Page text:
Per Petterson’s “Out Stealing Horses,” not surprisingly, generated some good discussion among the BrownBaggers today. As the opening title for JMRL’s Adult Summer Reading program themed “Novel Destinations,” it certainly started us off looking at another culture and place, those of Norway, the author’s home. It was universally liked by the group who found the gentle, methodical style enticing; not “slow, boring, incoherent, melancholy, and tedious” as one Amazon reader blogged.
The writer fairly successfully weaves 2 stories at once, one of the adolescent narrator and then of this narrator in his later life – both eras find him in Norway’s isolating forest living like a woodsman and near the Swedish border; both of which play into the books plotline. Following the narrator’s life right after World War II until 2000, we see a quiet story unfold with sudden and startling events interspersed that define the narrator and the other characters.
In a succinct statement on the author’s writing, John Baker on his blog of the same name says: “Per Petterson is concerned with suffering and death and with the way that seemingly innocuous events in a young life become magnified and iconic in the adult. In a languorous and yet understated prose he examines the minutia of everyday events …”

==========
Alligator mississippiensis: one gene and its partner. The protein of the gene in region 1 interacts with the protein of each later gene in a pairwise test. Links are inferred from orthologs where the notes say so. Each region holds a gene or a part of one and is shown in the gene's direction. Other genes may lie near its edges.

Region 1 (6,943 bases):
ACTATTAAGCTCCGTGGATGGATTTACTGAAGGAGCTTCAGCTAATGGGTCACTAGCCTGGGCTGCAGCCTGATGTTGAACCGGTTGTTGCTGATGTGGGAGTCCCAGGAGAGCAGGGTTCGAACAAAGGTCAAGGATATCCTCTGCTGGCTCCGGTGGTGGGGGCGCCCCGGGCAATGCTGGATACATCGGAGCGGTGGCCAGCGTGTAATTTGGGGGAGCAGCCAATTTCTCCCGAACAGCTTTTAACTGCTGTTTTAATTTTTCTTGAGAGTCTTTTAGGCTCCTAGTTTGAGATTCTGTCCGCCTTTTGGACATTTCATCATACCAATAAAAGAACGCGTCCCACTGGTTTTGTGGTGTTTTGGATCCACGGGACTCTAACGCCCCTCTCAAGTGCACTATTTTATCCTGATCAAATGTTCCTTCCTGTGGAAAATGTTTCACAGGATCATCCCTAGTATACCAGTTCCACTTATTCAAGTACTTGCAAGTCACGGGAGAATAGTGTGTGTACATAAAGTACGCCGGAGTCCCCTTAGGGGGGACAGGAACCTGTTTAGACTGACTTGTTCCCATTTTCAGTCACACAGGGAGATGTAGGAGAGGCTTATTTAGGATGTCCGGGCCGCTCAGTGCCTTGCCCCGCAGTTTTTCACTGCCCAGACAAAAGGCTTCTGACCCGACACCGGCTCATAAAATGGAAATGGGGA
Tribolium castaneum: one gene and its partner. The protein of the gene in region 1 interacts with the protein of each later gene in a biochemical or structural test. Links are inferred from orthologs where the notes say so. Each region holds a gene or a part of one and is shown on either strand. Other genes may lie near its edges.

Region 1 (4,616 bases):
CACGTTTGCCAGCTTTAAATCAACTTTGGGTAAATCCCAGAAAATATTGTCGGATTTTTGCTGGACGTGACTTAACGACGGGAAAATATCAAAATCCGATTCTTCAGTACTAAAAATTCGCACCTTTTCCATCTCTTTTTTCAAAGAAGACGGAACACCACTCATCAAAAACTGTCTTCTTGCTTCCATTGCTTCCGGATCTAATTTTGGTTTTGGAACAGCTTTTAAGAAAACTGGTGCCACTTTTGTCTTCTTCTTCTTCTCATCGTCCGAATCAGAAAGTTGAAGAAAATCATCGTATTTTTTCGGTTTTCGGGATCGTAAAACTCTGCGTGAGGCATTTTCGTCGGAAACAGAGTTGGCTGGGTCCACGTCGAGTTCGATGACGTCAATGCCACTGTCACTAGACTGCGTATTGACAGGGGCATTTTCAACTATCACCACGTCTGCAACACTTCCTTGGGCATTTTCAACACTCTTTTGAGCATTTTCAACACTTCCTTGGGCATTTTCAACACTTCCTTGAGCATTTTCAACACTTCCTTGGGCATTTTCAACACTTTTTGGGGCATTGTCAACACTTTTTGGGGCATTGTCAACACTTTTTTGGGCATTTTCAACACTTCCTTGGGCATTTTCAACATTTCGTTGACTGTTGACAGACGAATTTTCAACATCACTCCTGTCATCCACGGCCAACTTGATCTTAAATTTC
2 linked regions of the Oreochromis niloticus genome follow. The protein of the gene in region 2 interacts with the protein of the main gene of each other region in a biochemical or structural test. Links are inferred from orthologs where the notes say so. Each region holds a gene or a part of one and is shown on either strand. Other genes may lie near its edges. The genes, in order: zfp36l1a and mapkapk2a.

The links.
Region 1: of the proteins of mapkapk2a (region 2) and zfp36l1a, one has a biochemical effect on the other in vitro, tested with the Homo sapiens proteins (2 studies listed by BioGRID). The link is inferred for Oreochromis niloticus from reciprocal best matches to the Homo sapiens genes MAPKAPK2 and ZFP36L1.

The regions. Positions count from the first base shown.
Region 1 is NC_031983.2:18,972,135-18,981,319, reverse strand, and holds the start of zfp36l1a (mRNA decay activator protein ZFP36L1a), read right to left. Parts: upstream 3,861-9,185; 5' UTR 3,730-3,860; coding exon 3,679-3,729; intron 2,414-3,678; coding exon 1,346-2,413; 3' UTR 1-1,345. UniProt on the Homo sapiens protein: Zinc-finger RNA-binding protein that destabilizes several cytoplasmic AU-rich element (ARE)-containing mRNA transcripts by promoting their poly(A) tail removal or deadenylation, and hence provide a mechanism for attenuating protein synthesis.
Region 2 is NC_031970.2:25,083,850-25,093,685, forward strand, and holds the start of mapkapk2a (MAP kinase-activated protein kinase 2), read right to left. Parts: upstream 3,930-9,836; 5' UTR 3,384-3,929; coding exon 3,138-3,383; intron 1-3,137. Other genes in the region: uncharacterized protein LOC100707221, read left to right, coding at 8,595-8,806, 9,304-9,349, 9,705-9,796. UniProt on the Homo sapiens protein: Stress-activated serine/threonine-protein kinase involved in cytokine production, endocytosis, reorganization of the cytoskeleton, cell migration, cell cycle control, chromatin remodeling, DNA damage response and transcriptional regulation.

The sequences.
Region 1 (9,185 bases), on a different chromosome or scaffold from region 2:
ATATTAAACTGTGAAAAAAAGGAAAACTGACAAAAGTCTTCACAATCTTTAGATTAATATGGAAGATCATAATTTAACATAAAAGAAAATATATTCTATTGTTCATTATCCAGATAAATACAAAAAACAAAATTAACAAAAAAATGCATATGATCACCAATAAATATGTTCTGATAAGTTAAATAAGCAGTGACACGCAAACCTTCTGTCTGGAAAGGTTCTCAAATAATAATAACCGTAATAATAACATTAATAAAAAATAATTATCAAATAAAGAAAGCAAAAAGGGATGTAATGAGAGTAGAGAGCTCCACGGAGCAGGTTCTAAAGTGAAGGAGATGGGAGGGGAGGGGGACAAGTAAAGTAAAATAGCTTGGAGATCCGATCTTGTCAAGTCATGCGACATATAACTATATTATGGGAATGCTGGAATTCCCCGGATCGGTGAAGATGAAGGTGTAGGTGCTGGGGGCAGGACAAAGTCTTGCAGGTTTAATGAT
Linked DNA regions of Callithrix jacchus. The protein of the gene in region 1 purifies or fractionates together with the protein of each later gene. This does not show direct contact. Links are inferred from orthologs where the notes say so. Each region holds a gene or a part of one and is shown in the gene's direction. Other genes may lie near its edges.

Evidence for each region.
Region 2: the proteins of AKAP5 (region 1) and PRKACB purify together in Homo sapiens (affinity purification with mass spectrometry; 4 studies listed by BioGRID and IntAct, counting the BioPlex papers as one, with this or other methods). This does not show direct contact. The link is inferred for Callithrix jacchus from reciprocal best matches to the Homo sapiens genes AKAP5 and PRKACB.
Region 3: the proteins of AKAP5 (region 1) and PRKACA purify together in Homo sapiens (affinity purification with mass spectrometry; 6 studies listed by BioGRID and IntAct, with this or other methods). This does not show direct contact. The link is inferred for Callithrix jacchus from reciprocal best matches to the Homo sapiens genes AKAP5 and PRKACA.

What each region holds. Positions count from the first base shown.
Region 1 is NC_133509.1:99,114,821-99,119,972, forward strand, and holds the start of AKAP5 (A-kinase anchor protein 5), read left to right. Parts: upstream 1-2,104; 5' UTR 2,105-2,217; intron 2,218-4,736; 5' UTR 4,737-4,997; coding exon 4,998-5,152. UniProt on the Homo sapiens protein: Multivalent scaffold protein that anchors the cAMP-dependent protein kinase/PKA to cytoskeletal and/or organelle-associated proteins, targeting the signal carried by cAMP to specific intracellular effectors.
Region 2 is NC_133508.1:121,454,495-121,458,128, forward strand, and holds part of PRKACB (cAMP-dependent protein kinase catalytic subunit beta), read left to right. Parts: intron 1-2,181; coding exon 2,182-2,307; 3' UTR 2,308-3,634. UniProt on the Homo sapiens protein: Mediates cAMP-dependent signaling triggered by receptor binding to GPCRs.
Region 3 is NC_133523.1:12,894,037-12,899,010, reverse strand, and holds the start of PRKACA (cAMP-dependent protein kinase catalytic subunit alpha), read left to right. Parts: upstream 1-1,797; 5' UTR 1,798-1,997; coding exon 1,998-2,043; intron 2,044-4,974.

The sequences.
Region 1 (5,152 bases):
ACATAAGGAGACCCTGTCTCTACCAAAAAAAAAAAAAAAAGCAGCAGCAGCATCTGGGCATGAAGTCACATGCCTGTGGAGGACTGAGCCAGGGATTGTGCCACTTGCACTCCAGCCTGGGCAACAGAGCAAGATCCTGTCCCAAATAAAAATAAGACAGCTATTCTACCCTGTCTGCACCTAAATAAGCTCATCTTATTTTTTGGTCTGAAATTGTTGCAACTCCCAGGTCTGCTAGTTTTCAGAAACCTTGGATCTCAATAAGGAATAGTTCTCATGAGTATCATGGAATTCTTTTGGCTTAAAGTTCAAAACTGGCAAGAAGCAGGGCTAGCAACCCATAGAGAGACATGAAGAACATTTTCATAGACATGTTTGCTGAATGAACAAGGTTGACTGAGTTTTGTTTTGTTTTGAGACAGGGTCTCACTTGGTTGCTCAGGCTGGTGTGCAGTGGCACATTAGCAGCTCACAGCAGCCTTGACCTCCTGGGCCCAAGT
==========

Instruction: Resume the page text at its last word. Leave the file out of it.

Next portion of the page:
We also discussed briefly the translator’s role in understanding the writer’s intent and writing style. This discussion will surely play in when we discuss next month’s selection, “One Hundred Years of Solitude.” Something is surely lost in any translation so how does the writer or publisher minimize the loss. What are your thoughts here?
The book’s end brought about the most discussion, but of course, we don’t want to ruin the read for future readers by revealing the discussion points. You will have to read this rich, lovely book to discover what lies between its covers.
Other books by Per Petterson:
~ The Reluctant Blogger